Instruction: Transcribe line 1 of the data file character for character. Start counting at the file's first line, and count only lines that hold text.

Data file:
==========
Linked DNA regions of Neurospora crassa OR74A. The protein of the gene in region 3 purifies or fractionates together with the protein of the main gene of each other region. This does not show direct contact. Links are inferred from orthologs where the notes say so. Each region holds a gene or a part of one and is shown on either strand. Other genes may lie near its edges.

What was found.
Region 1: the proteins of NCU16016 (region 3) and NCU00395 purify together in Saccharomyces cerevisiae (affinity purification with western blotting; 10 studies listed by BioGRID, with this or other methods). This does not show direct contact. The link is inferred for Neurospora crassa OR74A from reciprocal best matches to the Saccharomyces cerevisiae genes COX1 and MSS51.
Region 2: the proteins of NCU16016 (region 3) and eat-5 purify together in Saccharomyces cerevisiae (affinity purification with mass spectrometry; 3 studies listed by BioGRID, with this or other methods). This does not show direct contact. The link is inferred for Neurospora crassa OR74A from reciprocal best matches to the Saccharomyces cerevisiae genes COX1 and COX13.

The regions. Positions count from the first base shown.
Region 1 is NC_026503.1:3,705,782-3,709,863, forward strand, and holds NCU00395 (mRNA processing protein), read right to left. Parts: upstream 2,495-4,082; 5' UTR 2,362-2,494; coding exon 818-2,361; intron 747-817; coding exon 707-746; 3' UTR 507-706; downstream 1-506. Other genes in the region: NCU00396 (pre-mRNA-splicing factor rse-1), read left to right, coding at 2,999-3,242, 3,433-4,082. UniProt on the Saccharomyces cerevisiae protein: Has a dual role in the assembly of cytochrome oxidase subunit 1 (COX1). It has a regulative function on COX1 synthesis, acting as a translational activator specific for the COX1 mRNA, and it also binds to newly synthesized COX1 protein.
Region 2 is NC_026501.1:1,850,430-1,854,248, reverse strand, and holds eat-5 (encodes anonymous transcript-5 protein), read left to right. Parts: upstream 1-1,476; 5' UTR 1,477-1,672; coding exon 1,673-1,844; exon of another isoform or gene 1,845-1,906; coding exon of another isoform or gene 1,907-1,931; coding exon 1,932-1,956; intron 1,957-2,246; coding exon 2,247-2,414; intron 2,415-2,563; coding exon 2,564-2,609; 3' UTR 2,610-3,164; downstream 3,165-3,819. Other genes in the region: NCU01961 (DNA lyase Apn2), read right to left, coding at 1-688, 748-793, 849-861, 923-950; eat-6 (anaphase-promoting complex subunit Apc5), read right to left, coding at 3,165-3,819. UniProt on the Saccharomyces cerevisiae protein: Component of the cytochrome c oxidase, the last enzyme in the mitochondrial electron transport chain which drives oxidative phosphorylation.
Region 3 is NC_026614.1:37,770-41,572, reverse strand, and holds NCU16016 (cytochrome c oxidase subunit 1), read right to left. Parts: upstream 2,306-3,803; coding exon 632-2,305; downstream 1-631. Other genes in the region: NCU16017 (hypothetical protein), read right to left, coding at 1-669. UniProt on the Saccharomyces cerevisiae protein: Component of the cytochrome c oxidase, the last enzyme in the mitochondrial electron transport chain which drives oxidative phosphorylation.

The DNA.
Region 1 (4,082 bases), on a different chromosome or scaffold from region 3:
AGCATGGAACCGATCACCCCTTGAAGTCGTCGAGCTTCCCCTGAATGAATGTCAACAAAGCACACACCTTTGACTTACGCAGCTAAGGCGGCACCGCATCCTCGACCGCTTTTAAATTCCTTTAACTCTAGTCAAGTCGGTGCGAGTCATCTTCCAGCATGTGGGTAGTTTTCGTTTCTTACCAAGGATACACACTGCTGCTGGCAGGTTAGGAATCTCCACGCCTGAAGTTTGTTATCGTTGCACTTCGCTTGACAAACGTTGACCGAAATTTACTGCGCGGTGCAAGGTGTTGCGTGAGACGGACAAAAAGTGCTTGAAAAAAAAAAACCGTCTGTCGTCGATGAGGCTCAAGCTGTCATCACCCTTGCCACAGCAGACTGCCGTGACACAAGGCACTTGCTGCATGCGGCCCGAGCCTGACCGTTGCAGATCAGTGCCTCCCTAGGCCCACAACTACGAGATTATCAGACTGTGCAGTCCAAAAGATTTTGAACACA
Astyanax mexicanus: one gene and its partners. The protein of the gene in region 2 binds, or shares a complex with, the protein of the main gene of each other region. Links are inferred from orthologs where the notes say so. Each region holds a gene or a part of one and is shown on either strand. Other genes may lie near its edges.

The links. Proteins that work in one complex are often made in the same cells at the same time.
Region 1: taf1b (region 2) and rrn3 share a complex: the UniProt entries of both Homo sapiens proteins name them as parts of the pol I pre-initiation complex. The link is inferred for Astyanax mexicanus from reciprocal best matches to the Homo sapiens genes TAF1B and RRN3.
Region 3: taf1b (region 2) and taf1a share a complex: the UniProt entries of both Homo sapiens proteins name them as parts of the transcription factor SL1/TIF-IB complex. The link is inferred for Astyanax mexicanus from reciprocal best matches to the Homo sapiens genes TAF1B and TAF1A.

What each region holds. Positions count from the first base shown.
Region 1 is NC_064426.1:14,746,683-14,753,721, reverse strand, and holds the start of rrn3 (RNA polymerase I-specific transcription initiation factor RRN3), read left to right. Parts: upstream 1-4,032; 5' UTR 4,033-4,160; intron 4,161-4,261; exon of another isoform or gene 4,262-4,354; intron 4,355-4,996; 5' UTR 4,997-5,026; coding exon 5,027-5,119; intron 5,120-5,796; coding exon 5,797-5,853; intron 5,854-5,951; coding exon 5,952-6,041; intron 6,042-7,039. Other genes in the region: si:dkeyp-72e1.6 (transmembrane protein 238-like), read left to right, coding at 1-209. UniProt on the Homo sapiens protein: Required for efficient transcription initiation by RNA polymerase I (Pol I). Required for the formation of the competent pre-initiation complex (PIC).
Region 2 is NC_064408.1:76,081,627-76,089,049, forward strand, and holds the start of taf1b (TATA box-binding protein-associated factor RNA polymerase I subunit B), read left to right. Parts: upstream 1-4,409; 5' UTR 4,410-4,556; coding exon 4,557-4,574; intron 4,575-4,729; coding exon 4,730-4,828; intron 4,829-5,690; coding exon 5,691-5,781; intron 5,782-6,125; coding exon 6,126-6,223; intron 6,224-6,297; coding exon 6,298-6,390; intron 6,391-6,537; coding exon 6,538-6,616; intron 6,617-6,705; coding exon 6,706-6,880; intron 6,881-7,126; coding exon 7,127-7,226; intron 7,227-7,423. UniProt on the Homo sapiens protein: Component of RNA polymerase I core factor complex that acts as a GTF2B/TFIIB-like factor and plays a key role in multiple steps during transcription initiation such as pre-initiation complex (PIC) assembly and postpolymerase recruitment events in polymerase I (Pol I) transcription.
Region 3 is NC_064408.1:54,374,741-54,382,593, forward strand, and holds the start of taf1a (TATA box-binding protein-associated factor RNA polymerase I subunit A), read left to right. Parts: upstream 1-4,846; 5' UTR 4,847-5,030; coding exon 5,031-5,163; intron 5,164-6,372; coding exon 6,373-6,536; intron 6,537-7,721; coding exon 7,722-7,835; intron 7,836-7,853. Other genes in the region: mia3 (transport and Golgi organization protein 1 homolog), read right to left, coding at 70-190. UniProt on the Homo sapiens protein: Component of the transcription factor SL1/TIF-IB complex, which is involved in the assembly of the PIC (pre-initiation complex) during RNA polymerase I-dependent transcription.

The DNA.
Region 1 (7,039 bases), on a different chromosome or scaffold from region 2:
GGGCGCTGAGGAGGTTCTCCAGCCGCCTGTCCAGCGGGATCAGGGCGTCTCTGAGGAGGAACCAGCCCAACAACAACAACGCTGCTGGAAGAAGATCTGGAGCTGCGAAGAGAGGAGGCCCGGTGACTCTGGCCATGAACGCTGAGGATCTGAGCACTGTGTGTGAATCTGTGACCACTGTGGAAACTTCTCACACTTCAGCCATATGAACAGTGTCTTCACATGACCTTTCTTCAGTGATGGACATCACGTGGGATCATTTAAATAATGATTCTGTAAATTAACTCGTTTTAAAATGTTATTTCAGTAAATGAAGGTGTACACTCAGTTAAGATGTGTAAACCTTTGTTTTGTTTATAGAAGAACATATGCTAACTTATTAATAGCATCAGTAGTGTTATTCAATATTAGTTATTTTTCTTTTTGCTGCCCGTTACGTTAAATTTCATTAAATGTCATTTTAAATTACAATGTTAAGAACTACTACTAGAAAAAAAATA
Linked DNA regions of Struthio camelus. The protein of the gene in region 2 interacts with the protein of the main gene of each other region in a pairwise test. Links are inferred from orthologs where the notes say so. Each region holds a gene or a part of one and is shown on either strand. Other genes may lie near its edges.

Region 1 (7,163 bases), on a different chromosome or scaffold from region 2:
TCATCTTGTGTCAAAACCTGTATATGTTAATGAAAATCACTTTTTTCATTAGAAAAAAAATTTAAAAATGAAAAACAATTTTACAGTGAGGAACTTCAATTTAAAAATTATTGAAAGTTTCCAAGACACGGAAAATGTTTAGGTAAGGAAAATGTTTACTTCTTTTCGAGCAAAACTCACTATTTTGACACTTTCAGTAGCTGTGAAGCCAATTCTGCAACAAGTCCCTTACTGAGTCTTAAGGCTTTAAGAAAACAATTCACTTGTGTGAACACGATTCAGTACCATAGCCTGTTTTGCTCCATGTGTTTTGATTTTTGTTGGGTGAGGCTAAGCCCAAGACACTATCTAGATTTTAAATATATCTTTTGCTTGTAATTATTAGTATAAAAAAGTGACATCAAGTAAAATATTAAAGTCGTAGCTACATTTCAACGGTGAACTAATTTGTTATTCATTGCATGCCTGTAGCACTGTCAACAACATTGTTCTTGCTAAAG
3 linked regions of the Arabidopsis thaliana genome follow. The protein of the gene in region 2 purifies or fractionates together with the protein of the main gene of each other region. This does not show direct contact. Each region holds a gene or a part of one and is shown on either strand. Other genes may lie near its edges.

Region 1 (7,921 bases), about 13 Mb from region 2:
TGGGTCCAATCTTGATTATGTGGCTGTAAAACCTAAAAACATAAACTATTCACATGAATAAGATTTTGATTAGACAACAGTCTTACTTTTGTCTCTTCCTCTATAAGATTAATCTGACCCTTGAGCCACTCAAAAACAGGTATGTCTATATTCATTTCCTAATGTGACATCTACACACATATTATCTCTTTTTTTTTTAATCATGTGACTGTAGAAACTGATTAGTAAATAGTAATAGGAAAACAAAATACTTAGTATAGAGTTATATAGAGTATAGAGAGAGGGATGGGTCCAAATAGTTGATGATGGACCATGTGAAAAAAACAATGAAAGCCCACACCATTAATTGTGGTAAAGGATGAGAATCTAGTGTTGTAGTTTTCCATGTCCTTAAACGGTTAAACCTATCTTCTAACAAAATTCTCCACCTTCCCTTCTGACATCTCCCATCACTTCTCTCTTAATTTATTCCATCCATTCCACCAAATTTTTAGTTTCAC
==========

Linked DNA regions of Neurospora crassa OR74A. The protein of the gene in region 3 purifies or fractionates together with the protein of the main gene of each other region. This does not show direct contact. Links are inferred from orthologs where the notes say so. Each region holds a gene or a part of one and is shown on either strand. Other genes may lie near its edges.